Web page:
A borrower can request in writing for the lender to cancel the PMI, when the mortgage balance has reached 80% of the home’s original appraised value. (Many people don't realize this, but the lender is required to eliminate the PMI when the balance reaches 78%. So it's a good idea to monitor this, especially if additional principal contributions are being made to pay off the loan early.)

I followed this process myself with my Newton home many years ago, and was able to get the PMI removed. It saved me over $150 a month off my mortgage payment.

Other methods to eliminate PMI sooner (than through normal amortization) include:

  • If the value of the home has increased, the owner may consider refinancing with a loan that does not require PMI. There will be refinancing charges involved, but you can determine how long it will take to recapture those costs from the monthly savings.

  • Some lenders will consider using a new appraisal to verify that the home’s mortgage is below the 80% requirement. Find out in advance from your lender if they will accept this procedure and get the names of approved appraisers they will recognize. The cost of an appraisal could range between $450 to $600.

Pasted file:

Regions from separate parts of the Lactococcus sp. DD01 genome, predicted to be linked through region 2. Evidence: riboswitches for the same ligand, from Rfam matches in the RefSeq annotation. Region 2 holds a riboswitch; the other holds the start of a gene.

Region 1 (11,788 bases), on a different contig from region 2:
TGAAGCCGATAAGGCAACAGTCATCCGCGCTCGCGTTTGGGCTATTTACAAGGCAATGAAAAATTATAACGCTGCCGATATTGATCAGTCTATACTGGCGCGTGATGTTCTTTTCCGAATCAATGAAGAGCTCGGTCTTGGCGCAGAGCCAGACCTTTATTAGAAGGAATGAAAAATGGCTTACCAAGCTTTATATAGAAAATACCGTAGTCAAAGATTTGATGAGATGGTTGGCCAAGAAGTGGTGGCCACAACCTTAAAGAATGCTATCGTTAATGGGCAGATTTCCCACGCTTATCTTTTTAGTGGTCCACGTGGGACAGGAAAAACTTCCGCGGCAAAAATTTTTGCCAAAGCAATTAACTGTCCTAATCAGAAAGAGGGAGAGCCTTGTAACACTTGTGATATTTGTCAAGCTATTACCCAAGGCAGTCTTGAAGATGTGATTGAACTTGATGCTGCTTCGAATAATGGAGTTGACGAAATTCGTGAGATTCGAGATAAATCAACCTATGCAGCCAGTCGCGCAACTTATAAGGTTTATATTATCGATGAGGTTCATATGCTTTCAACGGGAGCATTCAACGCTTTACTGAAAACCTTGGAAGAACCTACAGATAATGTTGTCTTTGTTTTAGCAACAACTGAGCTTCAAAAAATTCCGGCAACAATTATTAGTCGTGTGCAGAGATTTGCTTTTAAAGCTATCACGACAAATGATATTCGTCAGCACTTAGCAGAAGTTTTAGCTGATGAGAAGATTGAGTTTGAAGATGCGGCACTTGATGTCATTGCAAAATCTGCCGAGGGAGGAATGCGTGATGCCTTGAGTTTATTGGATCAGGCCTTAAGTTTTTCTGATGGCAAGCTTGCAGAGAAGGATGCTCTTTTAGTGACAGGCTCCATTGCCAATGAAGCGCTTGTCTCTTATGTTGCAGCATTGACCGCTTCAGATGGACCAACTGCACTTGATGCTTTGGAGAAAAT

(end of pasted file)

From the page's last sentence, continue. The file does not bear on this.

• Another strategy is to make additional principal contributions on a regular basis to reduce your mortgage balance to 78-80% level that would allow the lender to eliminate the PMI.

Mortgage insurance is not required on VA loans regardless of the loan-to-value. FHA mortgages made after June 3, 2013 are required to have Mortgage Insurance Premium (MIP) for the life of the loan. For FHA loans made prior to that date, the MIP should automatically cancel when the loan-to-value ratio reaches 78% and has been in effect for a minimum of five years.